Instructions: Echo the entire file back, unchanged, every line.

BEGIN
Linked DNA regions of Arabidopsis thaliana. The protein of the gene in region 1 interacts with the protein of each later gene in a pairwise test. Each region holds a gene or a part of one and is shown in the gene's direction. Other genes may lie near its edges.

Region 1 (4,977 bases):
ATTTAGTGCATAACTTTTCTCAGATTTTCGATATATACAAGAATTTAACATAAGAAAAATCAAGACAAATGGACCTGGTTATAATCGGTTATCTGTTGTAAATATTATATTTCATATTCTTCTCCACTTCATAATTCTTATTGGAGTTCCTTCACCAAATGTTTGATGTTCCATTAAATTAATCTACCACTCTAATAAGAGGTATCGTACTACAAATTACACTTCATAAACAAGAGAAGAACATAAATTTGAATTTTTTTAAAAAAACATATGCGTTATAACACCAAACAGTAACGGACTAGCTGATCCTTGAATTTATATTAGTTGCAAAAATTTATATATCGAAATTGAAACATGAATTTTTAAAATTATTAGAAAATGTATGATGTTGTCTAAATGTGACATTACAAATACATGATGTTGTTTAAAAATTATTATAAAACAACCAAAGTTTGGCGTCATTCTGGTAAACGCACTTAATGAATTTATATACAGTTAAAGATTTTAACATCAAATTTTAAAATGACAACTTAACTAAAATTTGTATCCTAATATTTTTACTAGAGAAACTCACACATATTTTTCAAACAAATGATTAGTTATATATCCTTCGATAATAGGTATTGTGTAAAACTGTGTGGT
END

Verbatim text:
Linked DNA regions of Arabidopsis thaliana. The protein of the gene in region 1 interacts with the protein of each later gene in a pairwise test. Each region holds a gene or a part of one and is shown in the gene's direction. Other genes may lie near its edges.

Region 1 (4,977 bases):
ATTTAGTGCATAACTTTTCTCAGATTTTCGATATATACAAGAATTTAACATAAGAAAAATCAAGACAAATGGACCTGGTTATAATCGGTTATCTGTTGTAAATATTATATTTCATATTCTTCTCCACTTCATAATTCTTATTGGAGTTCCTTCACCAAATGTTTGATGTTCCATTAAATTAATCTACCACTCTAATAAGAGGTATCGTACTACAAATTACACTTCATAAACAAGAGAAGAACATAAATTTGAATTTTTTTAAAAAAACATATGCGTTATAACACCAAACAGTAACGGACTAGCTGATCCTTGAATTTATATTAGTTGCAAAAATTTATATATCGAAATTGAAACATGAATTTTTAAAATTATTAGAAAATGTATGATGTTGTCTAAATGTGACATTACAAATACATGATGTTGTTTAAAAATTATTATAAAACAACCAAAGTTTGGCGTCATTCTGGTAAACGCACTTAATGAATTTATATACAGTTAAAGATTTTAACATCAAATTTTAAAATGACAACTTAACTAAAATTTGTATCCTAATATTTTTACTAGAGAAACTCACACATATTTTTCAAACAAATGATTAGTTATATATCCTTCGATAATAGGTATTGTGTAAAACTGTGTGGT